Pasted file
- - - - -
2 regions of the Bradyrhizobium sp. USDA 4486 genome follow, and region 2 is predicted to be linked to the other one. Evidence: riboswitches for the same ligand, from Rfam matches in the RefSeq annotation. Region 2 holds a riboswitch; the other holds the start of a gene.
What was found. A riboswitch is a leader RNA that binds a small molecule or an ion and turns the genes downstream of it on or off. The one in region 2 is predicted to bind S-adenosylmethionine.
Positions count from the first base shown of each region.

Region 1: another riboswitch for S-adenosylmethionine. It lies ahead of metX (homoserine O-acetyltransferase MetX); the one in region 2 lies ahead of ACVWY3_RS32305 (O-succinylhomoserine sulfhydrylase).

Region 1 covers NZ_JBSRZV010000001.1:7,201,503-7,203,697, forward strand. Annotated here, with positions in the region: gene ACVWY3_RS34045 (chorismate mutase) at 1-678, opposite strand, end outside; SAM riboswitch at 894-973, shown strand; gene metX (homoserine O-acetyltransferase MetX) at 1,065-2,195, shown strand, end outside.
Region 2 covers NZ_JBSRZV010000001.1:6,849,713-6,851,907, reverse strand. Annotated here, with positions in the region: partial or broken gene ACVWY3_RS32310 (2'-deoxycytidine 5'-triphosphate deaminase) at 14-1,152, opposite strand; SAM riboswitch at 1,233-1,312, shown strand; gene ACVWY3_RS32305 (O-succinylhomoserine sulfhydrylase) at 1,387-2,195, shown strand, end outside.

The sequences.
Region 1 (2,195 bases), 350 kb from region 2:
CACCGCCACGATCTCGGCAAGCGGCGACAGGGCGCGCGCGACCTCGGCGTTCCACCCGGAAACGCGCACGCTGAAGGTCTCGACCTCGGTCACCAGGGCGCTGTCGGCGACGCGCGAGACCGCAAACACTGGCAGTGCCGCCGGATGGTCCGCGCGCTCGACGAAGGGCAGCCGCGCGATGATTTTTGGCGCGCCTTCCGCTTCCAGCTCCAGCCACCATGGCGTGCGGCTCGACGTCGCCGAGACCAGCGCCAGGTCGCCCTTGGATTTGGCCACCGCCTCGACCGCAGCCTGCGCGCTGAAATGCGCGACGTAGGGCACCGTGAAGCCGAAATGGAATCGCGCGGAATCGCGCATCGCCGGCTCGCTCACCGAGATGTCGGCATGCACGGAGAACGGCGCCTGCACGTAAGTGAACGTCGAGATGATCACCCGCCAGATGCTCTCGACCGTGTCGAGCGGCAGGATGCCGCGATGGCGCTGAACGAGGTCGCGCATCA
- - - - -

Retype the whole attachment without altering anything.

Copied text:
2 regions of the Bradyrhizobium sp. USDA 4486 genome follow, and region 2 is predicted to be linked to the other one. Evidence: riboswitches for the same ligand, from Rfam matches in the RefSeq annotation. Region 2 holds a riboswitch; the other holds the start of a gene.
What was found. A riboswitch is a leader RNA that binds a small molecule or an ion and turns the genes downstream of it on or off. The one in region 2 is predicted to bind S-adenosylmethionine.
Positions count from the first base shown of each region.

Region 1: another riboswitch for S-adenosylmethionine. It lies ahead of metX (homoserine O-acetyltransferase MetX); the one in region 2 lies ahead of ACVWY3_RS32305 (O-succinylhomoserine sulfhydrylase).

Region 1 covers NZ_JBSRZV010000001.1:7,201,503-7,203,697, forward strand. Annotated here, with positions in the region: gene ACVWY3_RS34045 (chorismate mutase) at 1-678, opposite strand, end outside; SAM riboswitch at 894-973, shown strand; gene metX (homoserine O-acetyltransferase MetX) at 1,065-2,195, shown strand, end outside.
Region 2 covers NZ_JBSRZV010000001.1:6,849,713-6,851,907, reverse strand. Annotated here, with positions in the region: partial or broken gene ACVWY3_RS32310 (2'-deoxycytidine 5'-triphosphate deaminase) at 14-1,152, opposite strand; SAM riboswitch at 1,233-1,312, shown strand; gene ACVWY3_RS32305 (O-succinylhomoserine sulfhydrylase) at 1,387-2,195, shown strand, end outside.

The sequences.
Region 1 (2,195 bases), 350 kb from region 2:
CACCGCCACGATCTCGGCAAGCGGCGACAGGGCGCGCGCGACCTCGGCGTTCCACCCGGAAACGCGCACGCTGAAGGTCTCGACCTCGGTCACCAGGGCGCTGTCGGCGACGCGCGAGACCGCAAACACTGGCAGTGCCGCCGGATGGTCCGCGCGCTCGACGAAGGGCAGCCGCGCGATGATTTTTGGCGCGCCTTCCGCTTCCAGCTCCAGCCACCATGGCGTGCGGCTCGACGTCGCCGAGACCAGCGCCAGGTCGCCCTTGGATTTGGCCACCGCCTCGACCGCAGCCTGCGCGCTGAAATGCGCGACGTAGGGCACCGTGAAGCCGAAATGGAATCGCGCGGAATCGCGCATCGCCGGCTCGCTCACCGAGATGTCGGCATGCACGGAGAACGGCGCCTGCACGTAAGTGAACGTCGAGATGATCACCCGCCAGATGCTCTCGACCGTGTCGAGCGGCAGGATGCCGCGATGGCGCTGAACGAGGTCGCGCATCA